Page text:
American Heritage® Dictionary of the English Language, Fourth Edition
- n. Any of various, usually poisonous perennial herbs of the genus Aconitum, having tuberous roots, palmately lobed leaves, blue or white flowers with large hoodlike upper sepals, and an aggregate of follicles.
- n. The dried leaves and roots of some of these plants, which yield a poisonous alkaloid that was formerly used medicinally.
Century Dictionary and Cyclopedia
- n. The plant wolf's-bane or monk's-hood, Aconitum Napellus. It is used in medicine, especially in cases of fever and neuralgia. See
Aconitum. Nepâl aconiteconsists of the roots of A. ferox and probably other species indigenous in the Himalayas; it is also called bikh, bish, and bisk. Winter aconite is a ranunculaceous plant, Eranthis hiemalis, a native of Italy, and one of the earliest spring flowers.
- n. An extract or tincture of this plant, used as a poison and as a medicine.
- n. botany The herb wolfsbane, or monkshood; any plant of the genus Aconitum, all the species of which are poisonous.
- n. toxicology An extract or tincture obtained from Aconitum napellus, used as a poison and medicinally.
GNU Webster's 1913
- n. (Bot.) The herb wolfsbane, or monkshood; -- applied to any plant of the genus Aconitum (tribe Hellebore), all the species of which are poisonous.
- n. An extract or tincture obtained from Aconitum napellus, used as a poison and medicinally.
- n. any of various usually poisonous plants of the genus Aconitum having tuberous roots and palmately lobed leaves and blue or white flowers
- From French aconit, from Latin aconitum, from Ancient Greek ἀκόνιτον (akoniton). (Wiktionary)
- French aconit, from Latin aconītum, from Greek akonīton, perhaps from neuter sing. of akonītos, without dust or struggle : a-, without; see a-1 + konis, dust. (American Heritage® Dictionary of the English Language, Fourth Edition)
“Pluto said he might, if he could overcome Cerberus without weapons; and this he did, struggling with the dog, with no protection but the lion's skin, and dragging him up to the light, where the foam that fell from the jaws of one of the three mouths produced the plant called aconite, or hellebore, which is dark and poisonous.”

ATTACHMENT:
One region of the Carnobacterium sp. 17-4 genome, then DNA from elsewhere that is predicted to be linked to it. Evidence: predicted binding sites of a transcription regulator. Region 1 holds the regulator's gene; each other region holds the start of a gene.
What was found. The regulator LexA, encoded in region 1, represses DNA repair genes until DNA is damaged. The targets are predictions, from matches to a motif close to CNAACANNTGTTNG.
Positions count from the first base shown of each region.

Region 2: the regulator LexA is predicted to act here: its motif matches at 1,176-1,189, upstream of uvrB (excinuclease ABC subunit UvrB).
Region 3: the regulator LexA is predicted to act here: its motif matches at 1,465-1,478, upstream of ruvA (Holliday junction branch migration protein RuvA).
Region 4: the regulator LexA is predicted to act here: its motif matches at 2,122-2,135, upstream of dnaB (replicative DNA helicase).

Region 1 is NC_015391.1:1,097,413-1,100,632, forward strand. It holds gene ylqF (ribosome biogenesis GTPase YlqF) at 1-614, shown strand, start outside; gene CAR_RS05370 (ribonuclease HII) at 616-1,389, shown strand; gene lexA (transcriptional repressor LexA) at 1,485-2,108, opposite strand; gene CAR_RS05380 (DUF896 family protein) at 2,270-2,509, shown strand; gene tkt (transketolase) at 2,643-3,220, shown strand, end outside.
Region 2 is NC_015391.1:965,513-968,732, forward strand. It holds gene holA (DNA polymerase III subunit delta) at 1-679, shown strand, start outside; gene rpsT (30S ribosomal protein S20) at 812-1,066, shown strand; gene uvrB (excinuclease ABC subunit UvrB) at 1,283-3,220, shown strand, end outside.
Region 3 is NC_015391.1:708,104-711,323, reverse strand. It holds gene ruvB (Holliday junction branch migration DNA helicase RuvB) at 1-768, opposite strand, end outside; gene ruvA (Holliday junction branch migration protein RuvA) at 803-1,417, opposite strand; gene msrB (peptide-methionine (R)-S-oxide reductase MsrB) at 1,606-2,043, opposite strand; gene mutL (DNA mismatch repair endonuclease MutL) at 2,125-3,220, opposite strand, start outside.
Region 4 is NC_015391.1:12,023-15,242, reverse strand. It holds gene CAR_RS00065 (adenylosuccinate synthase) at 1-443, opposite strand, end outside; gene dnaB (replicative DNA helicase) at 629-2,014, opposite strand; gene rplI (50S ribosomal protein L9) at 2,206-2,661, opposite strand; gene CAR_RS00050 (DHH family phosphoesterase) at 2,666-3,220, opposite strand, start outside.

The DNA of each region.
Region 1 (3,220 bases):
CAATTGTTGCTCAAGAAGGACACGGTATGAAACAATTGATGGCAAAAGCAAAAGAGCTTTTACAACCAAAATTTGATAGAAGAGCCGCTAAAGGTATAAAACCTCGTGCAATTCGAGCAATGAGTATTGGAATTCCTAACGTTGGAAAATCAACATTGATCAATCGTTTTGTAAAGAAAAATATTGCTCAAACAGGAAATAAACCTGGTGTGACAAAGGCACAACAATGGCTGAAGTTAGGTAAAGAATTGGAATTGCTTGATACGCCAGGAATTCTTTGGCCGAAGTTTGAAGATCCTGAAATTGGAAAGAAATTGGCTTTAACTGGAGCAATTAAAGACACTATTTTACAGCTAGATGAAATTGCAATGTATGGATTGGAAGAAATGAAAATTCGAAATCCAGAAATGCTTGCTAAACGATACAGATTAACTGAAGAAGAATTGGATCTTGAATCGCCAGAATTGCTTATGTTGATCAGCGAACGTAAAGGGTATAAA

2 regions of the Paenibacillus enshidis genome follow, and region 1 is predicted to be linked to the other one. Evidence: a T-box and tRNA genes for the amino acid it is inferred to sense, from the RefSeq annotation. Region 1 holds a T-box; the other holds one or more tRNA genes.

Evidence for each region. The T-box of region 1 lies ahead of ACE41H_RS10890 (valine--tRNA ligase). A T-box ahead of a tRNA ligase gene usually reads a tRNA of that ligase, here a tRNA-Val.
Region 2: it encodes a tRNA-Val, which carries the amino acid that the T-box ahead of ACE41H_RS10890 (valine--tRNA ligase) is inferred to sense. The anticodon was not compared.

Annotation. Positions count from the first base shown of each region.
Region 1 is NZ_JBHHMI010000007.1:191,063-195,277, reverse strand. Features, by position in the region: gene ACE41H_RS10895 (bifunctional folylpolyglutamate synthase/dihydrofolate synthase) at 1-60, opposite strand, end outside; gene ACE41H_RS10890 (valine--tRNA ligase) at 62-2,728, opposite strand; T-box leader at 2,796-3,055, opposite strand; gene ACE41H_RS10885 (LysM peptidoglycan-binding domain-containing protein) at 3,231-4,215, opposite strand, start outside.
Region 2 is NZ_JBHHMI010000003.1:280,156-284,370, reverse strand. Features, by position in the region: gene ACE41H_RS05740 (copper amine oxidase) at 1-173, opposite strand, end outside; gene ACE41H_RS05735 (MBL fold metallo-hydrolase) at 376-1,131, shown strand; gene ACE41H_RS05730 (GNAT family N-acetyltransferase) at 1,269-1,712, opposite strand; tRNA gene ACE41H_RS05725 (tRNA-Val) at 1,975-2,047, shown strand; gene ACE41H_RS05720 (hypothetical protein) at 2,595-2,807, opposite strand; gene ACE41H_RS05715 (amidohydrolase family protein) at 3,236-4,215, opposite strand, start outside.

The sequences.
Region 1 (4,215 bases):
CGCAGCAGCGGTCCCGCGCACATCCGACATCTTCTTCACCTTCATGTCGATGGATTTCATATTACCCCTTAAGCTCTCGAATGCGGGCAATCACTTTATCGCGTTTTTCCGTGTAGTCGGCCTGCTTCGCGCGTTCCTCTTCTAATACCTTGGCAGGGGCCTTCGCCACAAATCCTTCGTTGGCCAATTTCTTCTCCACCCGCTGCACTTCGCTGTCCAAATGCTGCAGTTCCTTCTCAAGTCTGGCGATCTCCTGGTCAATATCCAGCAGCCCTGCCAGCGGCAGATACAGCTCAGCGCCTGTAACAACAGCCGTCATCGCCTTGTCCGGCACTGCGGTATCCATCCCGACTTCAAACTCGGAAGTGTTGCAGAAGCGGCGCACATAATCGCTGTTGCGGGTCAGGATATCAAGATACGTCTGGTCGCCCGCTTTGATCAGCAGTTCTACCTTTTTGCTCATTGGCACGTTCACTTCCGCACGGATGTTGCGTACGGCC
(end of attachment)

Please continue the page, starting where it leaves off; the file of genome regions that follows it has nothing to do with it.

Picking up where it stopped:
“But they must remember that it was almost impossible to detect certain vegetable poisons, such as aconite and atropia, without minute chemical analysis.”
“I also ran around outside with the Little Bird for a while and took this picture of our first flowers – winter aconite.”
“The garden has countless seasons, from the first peeking up of the winter aconite through the early spring snows through the last carrots pulled from under their quilts of leaves in late December.”
“Among the minor bulbs, safe choices are snowdrops (Galanthus); winter aconite (Eranthis); Scilla, Muscari, Chionodoxa and Hyacinthoides hispanica.”
“Even then, aconite was supposedly difficult to detect unless the medical examiner chemist was looking for it specifically.”
“It was easy enough to get the small packet of powdered aconite root past the metal detectors and bomb-detection dogs.”
“Winter aconite has always been the first bulb to bloom in winter.”
“And there, pushing up through the dead autumn leaves, would always be the first tight globes of winter aconite, gathering themselves into a carpet that would very soon burst into these yellow cups.”
“It would normally be at this point that I would intervene with some suitably shallow, sneering, right-of-centre barb about how the aconite patch could do with a good carpeting of agent orange, but I will refrain and enjoin with diplo and p-w in a most heartful way, urging you to keep it up, in your most excellent Women's Realm way.”
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